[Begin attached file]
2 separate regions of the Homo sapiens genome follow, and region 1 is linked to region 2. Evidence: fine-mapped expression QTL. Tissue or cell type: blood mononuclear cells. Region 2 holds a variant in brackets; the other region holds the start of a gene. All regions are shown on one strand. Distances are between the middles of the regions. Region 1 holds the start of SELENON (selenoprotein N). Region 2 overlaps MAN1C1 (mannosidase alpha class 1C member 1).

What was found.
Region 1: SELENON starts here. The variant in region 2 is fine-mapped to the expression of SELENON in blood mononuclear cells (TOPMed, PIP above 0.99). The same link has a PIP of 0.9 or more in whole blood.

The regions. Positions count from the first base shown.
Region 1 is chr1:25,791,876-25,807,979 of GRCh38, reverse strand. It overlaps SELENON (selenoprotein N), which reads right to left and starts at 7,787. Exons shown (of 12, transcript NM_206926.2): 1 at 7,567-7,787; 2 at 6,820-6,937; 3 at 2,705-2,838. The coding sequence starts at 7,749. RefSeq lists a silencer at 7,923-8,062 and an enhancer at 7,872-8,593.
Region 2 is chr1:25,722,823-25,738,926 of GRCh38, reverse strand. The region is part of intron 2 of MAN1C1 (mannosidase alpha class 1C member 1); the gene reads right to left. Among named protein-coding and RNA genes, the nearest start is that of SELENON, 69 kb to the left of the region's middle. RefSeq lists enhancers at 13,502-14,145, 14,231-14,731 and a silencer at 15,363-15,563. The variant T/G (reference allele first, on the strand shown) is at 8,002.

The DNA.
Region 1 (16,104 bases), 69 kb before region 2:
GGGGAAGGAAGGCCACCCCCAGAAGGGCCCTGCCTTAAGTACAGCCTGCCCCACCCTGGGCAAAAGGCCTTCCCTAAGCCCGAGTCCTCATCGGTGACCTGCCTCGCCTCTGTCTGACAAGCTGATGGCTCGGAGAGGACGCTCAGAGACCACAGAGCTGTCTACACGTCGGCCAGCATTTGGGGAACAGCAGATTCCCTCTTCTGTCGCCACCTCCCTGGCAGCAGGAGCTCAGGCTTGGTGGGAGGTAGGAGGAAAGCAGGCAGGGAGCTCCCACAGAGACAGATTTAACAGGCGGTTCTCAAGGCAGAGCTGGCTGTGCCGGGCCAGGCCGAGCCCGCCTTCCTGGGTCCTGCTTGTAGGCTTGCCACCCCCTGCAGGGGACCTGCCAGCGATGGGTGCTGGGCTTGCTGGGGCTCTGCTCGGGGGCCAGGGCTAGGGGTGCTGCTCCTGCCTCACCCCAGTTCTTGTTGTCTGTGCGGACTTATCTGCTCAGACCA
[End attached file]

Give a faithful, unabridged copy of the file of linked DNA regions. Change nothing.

2 separate regions of the Homo sapiens genome follow, and region 1 is linked to region 2. Evidence: fine-mapped expression QTL. Tissue or cell type: blood mononuclear cells. Region 2 holds a variant in brackets; the other region holds the start of a gene. All regions are shown on one strand. Distances are between the middles of the regions. Region 1 holds the start of SELENON (selenoprotein N). Region 2 overlaps MAN1C1 (mannosidase alpha class 1C member 1).

What was found.
Region 1: SELENON starts here. The variant in region 2 is fine-mapped to the expression of SELENON in blood mononuclear cells (TOPMed, PIP above 0.99). The same link has a PIP of 0.9 or more in whole blood.

The regions. Positions count from the first base shown.
Region 1 is chr1:25,791,876-25,807,979 of GRCh38, reverse strand. It overlaps SELENON (selenoprotein N), which reads right to left and starts at 7,787. Exons shown (of 12, transcript NM_206926.2): 1 at 7,567-7,787; 2 at 6,820-6,937; 3 at 2,705-2,838. The coding sequence starts at 7,749. RefSeq lists a silencer at 7,923-8,062 and an enhancer at 7,872-8,593.
Region 2 is chr1:25,722,823-25,738,926 of GRCh38, reverse strand. The region is part of intron 2 of MAN1C1 (mannosidase alpha class 1C member 1); the gene reads right to left. Among named protein-coding and RNA genes, the nearest start is that of SELENON, 69 kb to the left of the region's middle. RefSeq lists enhancers at 13,502-14,145, 14,231-14,731 and a silencer at 15,363-15,563. The variant T/G (reference allele first, on the strand shown) is at 8,002.

The DNA.
Region 1 (16,104 bases), 69 kb before region 2:
GGGGAAGGAAGGCCACCCCCAGAAGGGCCCTGCCTTAAGTACAGCCTGCCCCACCCTGGGCAAAAGGCCTTCCCTAAGCCCGAGTCCTCATCGGTGACCTGCCTCGCCTCTGTCTGACAAGCTGATGGCTCGGAGAGGACGCTCAGAGACCACAGAGCTGTCTACACGTCGGCCAGCATTTGGGGAACAGCAGATTCCCTCTTCTGTCGCCACCTCCCTGGCAGCAGGAGCTCAGGCTTGGTGGGAGGTAGGAGGAAAGCAGGCAGGGAGCTCCCACAGAGACAGATTTAACAGGCGGTTCTCAAGGCAGAGCTGGCTGTGCCGGGCCAGGCCGAGCCCGCCTTCCTGGGTCCTGCTTGTAGGCTTGCCACCCCCTGCAGGGGACCTGCCAGCGATGGGTGCTGGGCTTGCTGGGGCTCTGCTCGGGGGCCAGGGCTAGGGGTGCTGCTCCTGCCTCACCCCAGTTCTTGTTGTCTGTGCGGACTTATCTGCTCAGACCA